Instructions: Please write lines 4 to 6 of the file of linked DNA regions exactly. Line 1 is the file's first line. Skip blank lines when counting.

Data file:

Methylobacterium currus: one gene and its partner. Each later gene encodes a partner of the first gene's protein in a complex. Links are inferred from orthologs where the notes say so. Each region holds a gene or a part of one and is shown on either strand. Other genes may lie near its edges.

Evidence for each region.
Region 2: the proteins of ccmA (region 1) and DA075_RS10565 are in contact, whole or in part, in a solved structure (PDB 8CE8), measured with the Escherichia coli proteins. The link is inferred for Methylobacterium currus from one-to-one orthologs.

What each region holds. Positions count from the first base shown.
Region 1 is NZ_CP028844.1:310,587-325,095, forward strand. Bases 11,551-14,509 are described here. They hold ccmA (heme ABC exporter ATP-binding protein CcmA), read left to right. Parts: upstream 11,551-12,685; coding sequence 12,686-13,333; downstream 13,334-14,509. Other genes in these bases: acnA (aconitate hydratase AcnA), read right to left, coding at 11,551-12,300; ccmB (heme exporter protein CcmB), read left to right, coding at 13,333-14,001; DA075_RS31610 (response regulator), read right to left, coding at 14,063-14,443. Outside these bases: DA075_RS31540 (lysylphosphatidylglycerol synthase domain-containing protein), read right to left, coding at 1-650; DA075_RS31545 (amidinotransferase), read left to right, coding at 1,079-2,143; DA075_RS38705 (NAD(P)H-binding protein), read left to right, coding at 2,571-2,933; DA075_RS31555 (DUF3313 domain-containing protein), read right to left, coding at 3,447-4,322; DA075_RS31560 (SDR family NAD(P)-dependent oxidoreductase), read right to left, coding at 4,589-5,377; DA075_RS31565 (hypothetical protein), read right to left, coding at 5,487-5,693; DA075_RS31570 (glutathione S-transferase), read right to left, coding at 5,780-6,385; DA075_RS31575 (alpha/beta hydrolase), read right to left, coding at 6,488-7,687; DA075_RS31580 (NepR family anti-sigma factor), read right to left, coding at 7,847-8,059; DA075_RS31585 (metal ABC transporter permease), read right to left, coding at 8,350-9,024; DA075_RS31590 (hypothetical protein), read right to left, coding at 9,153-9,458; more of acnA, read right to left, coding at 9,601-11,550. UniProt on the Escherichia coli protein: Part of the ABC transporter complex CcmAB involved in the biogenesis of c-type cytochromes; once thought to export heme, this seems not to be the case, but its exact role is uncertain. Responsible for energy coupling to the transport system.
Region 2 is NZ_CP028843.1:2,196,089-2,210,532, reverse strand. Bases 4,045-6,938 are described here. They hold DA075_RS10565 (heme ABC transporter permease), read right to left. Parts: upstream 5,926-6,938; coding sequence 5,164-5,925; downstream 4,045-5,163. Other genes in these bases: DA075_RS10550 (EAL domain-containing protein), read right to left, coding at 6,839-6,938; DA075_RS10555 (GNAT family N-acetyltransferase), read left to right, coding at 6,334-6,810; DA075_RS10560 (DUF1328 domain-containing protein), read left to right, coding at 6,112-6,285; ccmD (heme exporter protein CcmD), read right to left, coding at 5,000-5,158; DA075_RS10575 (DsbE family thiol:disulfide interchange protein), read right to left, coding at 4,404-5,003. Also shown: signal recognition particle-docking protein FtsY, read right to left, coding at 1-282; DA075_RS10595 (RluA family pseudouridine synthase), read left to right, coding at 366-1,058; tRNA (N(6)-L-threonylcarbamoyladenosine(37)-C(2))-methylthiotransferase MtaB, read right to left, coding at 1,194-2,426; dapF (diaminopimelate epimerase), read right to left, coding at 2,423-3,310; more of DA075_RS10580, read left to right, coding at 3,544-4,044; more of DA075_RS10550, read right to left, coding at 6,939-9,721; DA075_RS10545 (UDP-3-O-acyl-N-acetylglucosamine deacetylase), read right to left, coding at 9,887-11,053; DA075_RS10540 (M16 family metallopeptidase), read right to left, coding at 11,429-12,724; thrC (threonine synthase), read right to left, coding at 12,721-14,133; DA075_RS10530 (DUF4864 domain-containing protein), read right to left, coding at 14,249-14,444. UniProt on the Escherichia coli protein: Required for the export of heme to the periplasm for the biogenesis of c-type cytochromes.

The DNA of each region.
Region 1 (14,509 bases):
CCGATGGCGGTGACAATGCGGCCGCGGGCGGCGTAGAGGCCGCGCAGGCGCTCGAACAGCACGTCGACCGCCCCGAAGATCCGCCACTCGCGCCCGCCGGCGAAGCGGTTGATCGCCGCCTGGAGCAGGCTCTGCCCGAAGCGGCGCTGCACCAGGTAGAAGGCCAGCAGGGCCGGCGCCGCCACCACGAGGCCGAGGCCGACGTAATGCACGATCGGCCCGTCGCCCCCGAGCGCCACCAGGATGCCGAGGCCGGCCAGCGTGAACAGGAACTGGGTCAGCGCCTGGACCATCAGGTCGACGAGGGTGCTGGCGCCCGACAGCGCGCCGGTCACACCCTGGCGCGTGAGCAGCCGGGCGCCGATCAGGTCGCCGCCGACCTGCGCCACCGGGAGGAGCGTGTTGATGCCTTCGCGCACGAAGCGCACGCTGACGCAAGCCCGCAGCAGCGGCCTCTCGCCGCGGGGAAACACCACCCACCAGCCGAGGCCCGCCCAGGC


What each region holds. Positions count from the first base shown.
Region 1 is NZ_CP028844.1:310,587-325,095, forward strand. Bases 11,551-14,509 are described here. They hold ccmA (heme ABC exporter ATP-binding protein CcmA), read left to right. Parts: upstream 11,551-12,685; coding sequence 12,686-13,333; downstream 13,334-14,509. Other genes in these bases: acnA (aconitate hydratase AcnA), read right to left, coding at 11,551-12,300; ccmB (heme exporter protein CcmB), read left to right, coding at 13,333-14,001; DA075_RS31610 (response regulator), read right to left, coding at 14,063-14,443. Outside these bases: DA075_RS31540 (lysylphosphatidylglycerol synthase domain-containing protein), read right to left, coding at 1-650; DA075_RS31545 (amidinotransferase), read left to right, coding at 1,079-2,143; DA075_RS38705 (NAD(P)H-binding protein), read left to right, coding at 2,571-2,933; DA075_RS31555 (DUF3313 domain-containing protein), read right to left, coding at 3,447-4,322; DA075_RS31560 (SDR family NAD(P)-dependent oxidoreductase), read right to left, coding at 4,589-5,377; DA075_RS31565 (hypothetical protein), read right to left, coding at 5,487-5,693; DA075_RS31570 (glutathione S-transferase), read right to left, coding at 5,780-6,385; DA075_RS31575 (alpha/beta hydrolase), read right to left, coding at 6,488-7,687; DA075_RS31580 (NepR family anti-sigma factor), read right to left, coding at 7,847-8,059; DA075_RS31585 (metal ABC transporter permease), read right to left, coding at 8,350-9,024; DA075_RS31590 (hypothetical protein), read right to left, coding at 9,153-9,458; more of acnA, read right to left, coding at 9,601-11,550. UniProt on the Escherichia coli protein: Part of the ABC transporter complex CcmAB involved in the biogenesis of c-type cytochromes; once thought to export heme, this seems not to be the case, but its exact role is uncertain. Responsible for energy coupling to the transport system.
Region 2 is NZ_CP028843.1:2,196,089-2,210,532, reverse strand. Bases 4,045-6,938 are described here. They hold DA075_RS10565 (heme ABC transporter permease), read right to left. Parts: upstream 5,926-6,938; coding sequence 5,164-5,925; downstream 4,045-5,163. Other genes in these bases: DA075_RS10550 (EAL domain-containing protein), read right to left, coding at 6,839-6,938; DA075_RS10555 (GNAT family N-acetyltransferase), read left to right, coding at 6,334-6,810; DA075_RS10560 (DUF1328 domain-containing protein), read left to right, coding at 6,112-6,285; ccmD (heme exporter protein CcmD), read right to left, coding at 5,000-5,158; DA075_RS10575 (DsbE family thiol:disulfide interchange protein), read right to left, coding at 4,404-5,003. Also shown: signal recognition particle-docking protein FtsY, read right to left, coding at 1-282; DA075_RS10595 (RluA family pseudouridine synthase), read left to right, coding at 366-1,058; tRNA (N(6)-L-threonylcarbamoyladenosine(37)-C(2))-methylthiotransferase MtaB, read right to left, coding at 1,194-2,426; dapF (diaminopimelate epimerase), read right to left, coding at 2,423-3,310; more of DA075_RS10580, read left to right, coding at 3,544-4,044; more of DA075_RS10550, read right to left, coding at 6,939-9,721; DA075_RS10545 (UDP-3-O-acyl-N-acetylglucosamine deacetylase), read right to left, coding at 9,887-11,053; DA075_RS10540 (M16 family metallopeptidase), read right to left, coding at 11,429-12,724; thrC (threonine synthase), read right to left, coding at 12,721-14,133; DA075_RS10530 (DUF4864 domain-containing protein), read right to left, coding at 14,249-14,444. UniProt on the Escherichia coli protein: Required for the export of heme to the periplasm for the biogenesis of c-type cytochromes.